The latest margin debt figures were released last week and they show leveraged investors continue to delever. In fact, margin debt is now falling at an annual rate of 15%, a level of derisking that has always been accompanied by a minimum 20% decline in the S&P 500 over the past half century.

This makes this latest episode of derisking fairly unique. There have only been a couple of other precedents in which stocks rose or were flat year-over-year while margin debt fell at at least a 15% rate: May of 1969 (margin debt down 15%/stocks up 10%) and June of 1973 (margin debt down 18%/stocks flat). January of 2001 (margin debt down 20%/stocks down 1%) also comes very close.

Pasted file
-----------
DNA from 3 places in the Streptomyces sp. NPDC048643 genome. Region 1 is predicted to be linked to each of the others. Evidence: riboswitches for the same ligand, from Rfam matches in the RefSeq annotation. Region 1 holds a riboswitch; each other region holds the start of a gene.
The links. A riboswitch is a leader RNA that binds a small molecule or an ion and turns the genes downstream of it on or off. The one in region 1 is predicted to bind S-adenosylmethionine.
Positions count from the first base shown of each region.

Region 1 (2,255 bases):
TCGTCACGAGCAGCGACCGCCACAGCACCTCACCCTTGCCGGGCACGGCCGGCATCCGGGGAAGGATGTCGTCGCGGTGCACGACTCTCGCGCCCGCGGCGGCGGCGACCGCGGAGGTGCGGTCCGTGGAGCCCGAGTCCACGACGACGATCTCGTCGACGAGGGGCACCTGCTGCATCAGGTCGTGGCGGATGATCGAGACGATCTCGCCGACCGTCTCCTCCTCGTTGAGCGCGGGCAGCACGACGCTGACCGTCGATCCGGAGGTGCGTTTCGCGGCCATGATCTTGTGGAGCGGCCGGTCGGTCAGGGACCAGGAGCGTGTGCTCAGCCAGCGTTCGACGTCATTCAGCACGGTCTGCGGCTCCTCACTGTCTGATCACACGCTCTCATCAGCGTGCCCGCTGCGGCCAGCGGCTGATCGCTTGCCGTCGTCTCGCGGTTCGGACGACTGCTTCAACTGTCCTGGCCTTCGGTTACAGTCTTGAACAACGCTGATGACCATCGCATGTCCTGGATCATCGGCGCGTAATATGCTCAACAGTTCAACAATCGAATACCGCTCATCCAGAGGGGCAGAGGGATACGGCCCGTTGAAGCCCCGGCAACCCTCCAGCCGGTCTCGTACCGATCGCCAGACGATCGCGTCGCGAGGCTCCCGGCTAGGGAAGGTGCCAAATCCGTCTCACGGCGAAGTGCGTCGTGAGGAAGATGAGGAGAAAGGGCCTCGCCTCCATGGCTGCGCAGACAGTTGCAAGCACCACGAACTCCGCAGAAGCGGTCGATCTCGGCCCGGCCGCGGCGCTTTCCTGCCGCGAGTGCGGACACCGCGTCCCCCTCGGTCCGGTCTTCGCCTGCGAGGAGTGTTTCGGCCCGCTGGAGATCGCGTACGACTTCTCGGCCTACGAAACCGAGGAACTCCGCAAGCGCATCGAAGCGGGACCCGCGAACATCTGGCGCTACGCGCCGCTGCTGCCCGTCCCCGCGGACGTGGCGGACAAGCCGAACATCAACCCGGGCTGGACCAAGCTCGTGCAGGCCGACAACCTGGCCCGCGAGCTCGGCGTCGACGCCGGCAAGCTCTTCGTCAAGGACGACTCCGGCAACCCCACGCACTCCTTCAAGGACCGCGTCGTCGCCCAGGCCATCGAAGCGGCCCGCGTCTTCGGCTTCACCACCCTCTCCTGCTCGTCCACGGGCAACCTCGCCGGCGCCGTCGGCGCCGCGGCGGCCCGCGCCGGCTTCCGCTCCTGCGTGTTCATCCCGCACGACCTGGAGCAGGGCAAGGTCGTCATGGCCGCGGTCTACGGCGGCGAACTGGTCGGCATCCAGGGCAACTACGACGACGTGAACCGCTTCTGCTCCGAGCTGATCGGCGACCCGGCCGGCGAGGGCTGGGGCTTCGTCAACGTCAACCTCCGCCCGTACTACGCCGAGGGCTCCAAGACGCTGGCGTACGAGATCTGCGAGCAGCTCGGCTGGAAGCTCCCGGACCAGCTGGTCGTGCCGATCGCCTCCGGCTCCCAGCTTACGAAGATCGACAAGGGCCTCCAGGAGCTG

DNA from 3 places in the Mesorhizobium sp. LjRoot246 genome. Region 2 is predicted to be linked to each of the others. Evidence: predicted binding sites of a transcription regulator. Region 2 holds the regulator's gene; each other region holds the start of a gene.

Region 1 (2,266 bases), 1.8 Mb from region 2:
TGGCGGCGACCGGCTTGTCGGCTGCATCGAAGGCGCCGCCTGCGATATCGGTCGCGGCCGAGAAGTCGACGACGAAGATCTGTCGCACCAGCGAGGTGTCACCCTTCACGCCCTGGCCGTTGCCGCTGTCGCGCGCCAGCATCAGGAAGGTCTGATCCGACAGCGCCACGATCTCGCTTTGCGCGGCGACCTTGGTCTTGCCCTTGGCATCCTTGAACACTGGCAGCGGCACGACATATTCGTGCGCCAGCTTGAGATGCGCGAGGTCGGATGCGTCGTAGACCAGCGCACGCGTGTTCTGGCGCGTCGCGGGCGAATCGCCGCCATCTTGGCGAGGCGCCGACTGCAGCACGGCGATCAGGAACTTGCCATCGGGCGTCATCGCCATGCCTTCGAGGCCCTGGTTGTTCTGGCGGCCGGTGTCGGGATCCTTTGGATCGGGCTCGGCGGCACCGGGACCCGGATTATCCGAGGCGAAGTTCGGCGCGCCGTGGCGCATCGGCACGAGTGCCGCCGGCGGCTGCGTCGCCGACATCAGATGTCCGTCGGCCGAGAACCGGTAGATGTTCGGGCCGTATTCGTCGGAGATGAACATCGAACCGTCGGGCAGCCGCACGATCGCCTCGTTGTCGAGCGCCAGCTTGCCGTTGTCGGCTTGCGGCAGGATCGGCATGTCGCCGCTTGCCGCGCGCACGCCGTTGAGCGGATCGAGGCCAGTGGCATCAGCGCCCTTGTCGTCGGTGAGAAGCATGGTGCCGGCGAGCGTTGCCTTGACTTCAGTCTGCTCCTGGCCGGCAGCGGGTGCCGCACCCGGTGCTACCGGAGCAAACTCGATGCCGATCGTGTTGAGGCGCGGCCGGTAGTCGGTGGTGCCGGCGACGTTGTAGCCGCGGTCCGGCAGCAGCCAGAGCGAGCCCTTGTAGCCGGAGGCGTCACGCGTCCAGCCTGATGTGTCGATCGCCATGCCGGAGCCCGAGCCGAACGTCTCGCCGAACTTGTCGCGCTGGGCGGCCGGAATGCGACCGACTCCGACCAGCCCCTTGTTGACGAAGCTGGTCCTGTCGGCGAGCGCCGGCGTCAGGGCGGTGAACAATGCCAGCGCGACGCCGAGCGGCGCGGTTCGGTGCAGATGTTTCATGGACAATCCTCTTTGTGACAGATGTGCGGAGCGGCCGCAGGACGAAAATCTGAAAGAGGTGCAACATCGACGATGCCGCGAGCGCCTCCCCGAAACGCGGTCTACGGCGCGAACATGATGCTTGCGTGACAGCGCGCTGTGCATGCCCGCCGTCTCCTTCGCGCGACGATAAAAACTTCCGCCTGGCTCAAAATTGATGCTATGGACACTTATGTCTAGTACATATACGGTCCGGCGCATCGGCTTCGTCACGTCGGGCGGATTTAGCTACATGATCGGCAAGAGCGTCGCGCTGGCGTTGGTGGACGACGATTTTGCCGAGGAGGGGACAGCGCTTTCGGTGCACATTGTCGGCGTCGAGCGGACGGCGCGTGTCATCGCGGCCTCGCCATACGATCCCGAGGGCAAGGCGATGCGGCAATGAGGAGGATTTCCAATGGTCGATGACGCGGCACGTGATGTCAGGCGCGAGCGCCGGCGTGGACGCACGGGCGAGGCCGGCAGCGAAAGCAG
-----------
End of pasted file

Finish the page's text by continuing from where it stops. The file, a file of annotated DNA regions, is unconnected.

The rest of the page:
In all three cases, the significant derisking on the part of leveraged investors was a good warning sign a bear market was already underway. And if the current derisking proves to be another sign of a nascent bear market, there is a record amount of potential supply for the stock market to absorb this time.